“I have not liked where I've been for several years,” she said, adding the decision marks the culmination of a personal journey. “This was all about my personal faith. This was all about my religion. It is the right thing to do and it is time."
Dozens of gay marriage supporters crowded into the governor's conference room to hear the announcement. They broke into extended applause when Gregoire finished a 10-minute speech.
You can read the speech here.
When Gregoire departed, four gay lawmakers - state Sen. Ed Murray, D-Seattle, and state Reps. Jamie Pedersen, D-Seattle, Marko Liias, D-Edmonds and Rep. Laurie Jinkins, D-Tacoma – expressed confidence they can round up enough votes to pass a gay marriage bill in the Legislature.
But Murray made clear it won't pass in the Senate – where Democrats hold a 27-22 edge -- without Republican votes. He said a couple GOP members are supportive but wouldn't say exactly how many or identify them.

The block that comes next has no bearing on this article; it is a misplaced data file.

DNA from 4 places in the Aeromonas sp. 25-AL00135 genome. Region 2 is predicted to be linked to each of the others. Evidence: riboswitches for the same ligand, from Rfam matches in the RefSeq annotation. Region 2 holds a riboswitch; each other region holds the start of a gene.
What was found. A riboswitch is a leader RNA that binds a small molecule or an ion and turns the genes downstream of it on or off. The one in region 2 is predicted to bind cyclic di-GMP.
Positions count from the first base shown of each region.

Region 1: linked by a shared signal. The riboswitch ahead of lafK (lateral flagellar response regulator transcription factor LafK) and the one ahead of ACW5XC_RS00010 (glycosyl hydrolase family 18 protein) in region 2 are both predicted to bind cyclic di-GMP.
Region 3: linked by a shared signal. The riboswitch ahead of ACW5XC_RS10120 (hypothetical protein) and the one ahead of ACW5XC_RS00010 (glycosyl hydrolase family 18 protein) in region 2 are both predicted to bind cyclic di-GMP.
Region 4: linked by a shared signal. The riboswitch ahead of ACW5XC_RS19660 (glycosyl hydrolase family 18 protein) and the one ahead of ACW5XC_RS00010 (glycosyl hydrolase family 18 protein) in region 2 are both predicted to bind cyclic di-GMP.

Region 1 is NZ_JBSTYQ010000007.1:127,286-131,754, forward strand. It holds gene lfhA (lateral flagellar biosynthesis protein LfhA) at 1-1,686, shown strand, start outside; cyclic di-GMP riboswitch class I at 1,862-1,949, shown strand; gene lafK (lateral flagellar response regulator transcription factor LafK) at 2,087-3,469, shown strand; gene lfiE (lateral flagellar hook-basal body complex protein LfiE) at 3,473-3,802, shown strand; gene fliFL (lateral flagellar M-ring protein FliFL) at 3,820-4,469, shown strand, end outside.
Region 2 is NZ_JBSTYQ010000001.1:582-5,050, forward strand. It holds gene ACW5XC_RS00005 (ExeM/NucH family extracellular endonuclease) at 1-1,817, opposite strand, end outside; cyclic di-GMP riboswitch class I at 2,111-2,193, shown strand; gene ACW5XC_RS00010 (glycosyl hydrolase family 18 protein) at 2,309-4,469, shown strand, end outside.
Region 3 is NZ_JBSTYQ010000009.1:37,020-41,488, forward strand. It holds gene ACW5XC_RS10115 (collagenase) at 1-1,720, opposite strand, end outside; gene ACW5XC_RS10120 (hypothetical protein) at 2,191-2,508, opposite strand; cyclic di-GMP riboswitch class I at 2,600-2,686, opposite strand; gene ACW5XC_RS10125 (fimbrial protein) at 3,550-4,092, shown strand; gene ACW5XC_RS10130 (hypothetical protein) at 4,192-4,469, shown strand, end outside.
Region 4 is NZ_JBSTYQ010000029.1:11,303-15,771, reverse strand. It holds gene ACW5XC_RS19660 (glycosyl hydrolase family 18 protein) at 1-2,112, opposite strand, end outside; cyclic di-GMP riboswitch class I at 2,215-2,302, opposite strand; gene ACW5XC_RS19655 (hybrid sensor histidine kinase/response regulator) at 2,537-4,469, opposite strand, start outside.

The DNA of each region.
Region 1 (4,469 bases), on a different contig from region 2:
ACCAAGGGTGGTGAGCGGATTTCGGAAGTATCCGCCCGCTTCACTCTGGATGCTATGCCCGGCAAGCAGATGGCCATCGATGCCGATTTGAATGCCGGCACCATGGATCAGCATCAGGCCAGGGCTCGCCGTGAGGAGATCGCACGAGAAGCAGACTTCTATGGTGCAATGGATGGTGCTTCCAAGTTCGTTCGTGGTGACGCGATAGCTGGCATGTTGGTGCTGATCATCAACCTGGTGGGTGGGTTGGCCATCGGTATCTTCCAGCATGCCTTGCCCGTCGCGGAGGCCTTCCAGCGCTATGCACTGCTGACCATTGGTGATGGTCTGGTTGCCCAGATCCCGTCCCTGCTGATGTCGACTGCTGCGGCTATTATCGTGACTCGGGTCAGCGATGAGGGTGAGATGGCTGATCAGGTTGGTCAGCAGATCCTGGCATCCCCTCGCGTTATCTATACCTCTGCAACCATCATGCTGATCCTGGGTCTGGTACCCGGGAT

He did say at least he he could get Republican votes for this issue where no Republican would back bills to raise revenue.
“Suddenly gay marriage becomes easier than raising taxes,” he said with a laugh.
Pedersen said if a law is passed, gay marriage supporters must prepare to defend it from repeal via a referendum.
There will certainly be an attempt by opponents.
“It would be so easy to get 150,000 signatures,” said Joseph Backholm, executive director of the Lynnwood-based Family Policy Institute of Washington.
Would they succeed?
“Our grassroots coalition gets together every Sunday,” he said, a reference to church congregations throughout the state. “If we are successful in communicating to our folks, we'll win. (The other side) knows there are more of us.”
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